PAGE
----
Like the integrity and investigation functions at five other Multilateral Investment Banks (World Bank, EBRD, Inter-American Development Bank, African Development Bank, and Asian Development Bank), the European Investment Bank’s Fraud Investigation team prepares and publishes an annual activity report describing its work to prevent, deter, investigate and remediate fraud and corruption.
At EIB, fraud, corruption, collusion, money-laundering etc., are collectively referred to as Prohibited Conduct (and defined by the EIB’s Anti-Fraud Policy).
The EIB’s Fraud Investigations Activity Report for 2019 provides statistics on the number of reports of Prohibited Conduct received and investigated, as well as providing a number of case studies that demonstrate the range of issues and types of cases which have been investigated by the Fraud Investigations team (also the red flags, findings and lessons learned).
For example, in 2019 the EIB Fraud Investigations team received 228 incoming allegations of Prohibited Conduct, 24 percent higher than in 2018, and completed 80 percent more cases compared to a year earlier.
The Fraud Investigations Division, headed by Bernard O’Donnell, is the only office within the EIB mandated to investigate allegations of Prohibited Conduct involving EIB Group-financed operations and activities, or allegedly involving members of governing bodies or staff.
The many cases described in the 2019 report demonstrate both internal and external investigations, several geographical areas, and different kinds of prohibited conduct. The case studies also show how the Fraud Investigations team operates, as well as how the EIB Group applies zero tolerance to fraud and corruption.
In one 2019 case, allegations of fraud were reported about a company that won three contracts for a total of €20 million ($24 million). The project, co-financed by the EIB, was focused on the thermal rehabilitation of some buildings. The investigation established that the company was indeed a “ghost company,” without any declared employees. The company had its headquarters in a family apartment building and was the subsidiary of an offshore company. Its administrator had no experience in the field. The seven tenders awarded to this company were all below the threshold for publication in the EU official journal and only involved one or two bidders. As a result of the investigation, no disbursements were made and the case was referred to the national authorities. The European Investment Bank is also collecting further elements in order to cancel its financing.
In another 2019 case study, internal sources reported that a bidder allegedly submitted a forged bank letter of guarantee in the context of a project procurement process financed by the EIB. After analyzing the tender documents, the Fraud Investigations team liaised with the relevant bank and obtained confirmation that the bank never issued a letter of guarantee. Submission of a forged document qualifies as fraud under the EIB Anti-Fraud Policy. Ultimately, the bidder was disqualified from the procurement process.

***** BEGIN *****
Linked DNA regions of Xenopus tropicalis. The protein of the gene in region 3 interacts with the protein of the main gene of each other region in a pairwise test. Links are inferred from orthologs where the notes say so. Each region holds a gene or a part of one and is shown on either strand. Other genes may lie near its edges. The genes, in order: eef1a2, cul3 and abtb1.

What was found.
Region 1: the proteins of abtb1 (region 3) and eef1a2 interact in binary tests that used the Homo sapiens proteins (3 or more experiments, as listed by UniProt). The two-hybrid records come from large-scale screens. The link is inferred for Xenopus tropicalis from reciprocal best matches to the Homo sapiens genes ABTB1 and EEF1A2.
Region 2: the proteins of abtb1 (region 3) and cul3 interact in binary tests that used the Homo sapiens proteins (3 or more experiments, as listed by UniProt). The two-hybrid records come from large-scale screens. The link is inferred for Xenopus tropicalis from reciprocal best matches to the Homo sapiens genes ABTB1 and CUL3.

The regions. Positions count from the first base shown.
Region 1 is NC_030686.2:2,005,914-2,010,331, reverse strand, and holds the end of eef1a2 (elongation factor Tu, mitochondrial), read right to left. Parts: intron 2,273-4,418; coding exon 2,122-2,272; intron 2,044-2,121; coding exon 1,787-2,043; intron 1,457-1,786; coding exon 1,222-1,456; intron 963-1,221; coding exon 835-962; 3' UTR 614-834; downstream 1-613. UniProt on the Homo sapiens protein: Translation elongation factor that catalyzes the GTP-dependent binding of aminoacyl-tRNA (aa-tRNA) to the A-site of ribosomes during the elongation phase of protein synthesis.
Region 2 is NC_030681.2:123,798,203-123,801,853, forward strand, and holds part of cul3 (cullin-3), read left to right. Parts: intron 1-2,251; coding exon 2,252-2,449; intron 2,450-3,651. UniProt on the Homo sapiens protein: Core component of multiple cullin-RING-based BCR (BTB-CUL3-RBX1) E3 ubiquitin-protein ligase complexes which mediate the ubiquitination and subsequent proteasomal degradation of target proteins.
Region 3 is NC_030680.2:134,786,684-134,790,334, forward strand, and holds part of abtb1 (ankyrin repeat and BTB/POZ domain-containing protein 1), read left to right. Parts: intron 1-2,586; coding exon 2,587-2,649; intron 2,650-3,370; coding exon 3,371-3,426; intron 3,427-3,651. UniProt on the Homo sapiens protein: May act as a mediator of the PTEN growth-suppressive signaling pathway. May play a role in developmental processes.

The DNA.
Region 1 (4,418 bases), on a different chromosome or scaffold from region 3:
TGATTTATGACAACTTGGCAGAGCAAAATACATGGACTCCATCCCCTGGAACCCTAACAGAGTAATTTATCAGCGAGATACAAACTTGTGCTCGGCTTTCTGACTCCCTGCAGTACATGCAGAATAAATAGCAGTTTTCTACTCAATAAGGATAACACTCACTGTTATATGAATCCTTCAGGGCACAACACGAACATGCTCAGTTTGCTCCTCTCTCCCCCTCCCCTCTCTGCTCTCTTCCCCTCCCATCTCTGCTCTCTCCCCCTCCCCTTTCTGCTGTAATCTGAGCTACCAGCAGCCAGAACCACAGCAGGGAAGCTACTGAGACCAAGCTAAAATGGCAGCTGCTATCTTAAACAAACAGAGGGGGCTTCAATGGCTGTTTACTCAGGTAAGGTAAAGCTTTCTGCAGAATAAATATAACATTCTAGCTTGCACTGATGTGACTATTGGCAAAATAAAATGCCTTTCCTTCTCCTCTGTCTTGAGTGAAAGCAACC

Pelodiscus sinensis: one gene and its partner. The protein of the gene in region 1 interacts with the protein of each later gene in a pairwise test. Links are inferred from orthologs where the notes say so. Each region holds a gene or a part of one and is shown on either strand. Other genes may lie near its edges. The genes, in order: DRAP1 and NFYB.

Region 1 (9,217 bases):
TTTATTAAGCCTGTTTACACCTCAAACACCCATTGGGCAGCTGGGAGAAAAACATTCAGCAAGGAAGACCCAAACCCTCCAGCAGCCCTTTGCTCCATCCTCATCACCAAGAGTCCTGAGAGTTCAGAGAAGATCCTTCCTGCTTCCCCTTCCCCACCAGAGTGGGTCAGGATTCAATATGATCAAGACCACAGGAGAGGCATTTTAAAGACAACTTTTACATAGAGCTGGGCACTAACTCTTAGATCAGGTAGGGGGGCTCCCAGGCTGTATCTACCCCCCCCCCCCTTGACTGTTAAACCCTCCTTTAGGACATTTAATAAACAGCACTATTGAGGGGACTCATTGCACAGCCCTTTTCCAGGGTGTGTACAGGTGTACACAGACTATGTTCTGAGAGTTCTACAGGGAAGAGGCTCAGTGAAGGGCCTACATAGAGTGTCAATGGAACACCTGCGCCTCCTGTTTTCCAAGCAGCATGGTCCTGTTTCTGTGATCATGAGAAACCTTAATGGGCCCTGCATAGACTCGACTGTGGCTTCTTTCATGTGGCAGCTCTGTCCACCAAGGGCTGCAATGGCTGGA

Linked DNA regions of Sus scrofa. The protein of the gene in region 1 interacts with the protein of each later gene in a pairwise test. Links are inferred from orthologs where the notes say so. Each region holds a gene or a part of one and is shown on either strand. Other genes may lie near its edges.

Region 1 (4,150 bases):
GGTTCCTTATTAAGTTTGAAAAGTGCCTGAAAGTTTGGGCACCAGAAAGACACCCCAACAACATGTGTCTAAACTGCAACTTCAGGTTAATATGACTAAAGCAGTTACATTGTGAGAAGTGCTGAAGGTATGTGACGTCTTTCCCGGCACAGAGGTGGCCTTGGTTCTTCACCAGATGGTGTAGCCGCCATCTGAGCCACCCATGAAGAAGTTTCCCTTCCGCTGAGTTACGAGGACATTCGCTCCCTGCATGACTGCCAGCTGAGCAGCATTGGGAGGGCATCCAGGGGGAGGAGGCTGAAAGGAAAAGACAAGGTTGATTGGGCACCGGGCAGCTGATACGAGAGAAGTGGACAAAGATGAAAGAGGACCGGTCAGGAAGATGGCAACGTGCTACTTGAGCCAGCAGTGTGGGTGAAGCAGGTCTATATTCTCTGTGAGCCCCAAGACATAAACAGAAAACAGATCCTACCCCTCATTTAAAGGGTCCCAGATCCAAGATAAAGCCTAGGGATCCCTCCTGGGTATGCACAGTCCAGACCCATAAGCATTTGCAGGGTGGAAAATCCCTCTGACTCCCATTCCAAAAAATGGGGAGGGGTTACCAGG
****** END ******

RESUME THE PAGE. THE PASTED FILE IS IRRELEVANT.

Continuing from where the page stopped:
In still another case, an EIB promoter informed the EIB that its former managing director had been convicted for corruption linked to construction and rehabilitation projects not financed by the EIB. The Fraud Investigations team contacted the relevant public prosecutor office and obtained assurances that the former director acted alone without involving other employees. The Fraud Investigations team also verified that the promoter had taken all the necessary measures in order to prevent possible future fraudulent actions of employees. In particular, a compliance function and a double signature for all major decisions were put in place. In the absence of a direct impact on EIB projects, the EIB ensured that the necessary measures were put in place by the promoter to protect EIB funds from possible future occurrences of prohibited conduct. The Fraud Investigations team also referred the case to the competent national authorities.
The many case examples demonstrate both internal and external investigations, several geographical areas, and different kinds of prohibited conduct. The case studies also show how the Fraud Investigations team operates, as well as how the EIB Group applies zero tolerance to fraud and corruption.
According to the World Economic Forum, the annual global cost of corruption is around €3.2 trillion ($3.5 trillion) per year. The EIB is no different from other international and national institutions in terms of such risk and is determined to mitigate these risks to the fullest extent possible.
The EIB’s Fraud Investigations Activity Report for 2019 (in English, French, and German) is prepared annually by the Fraud Investigations team.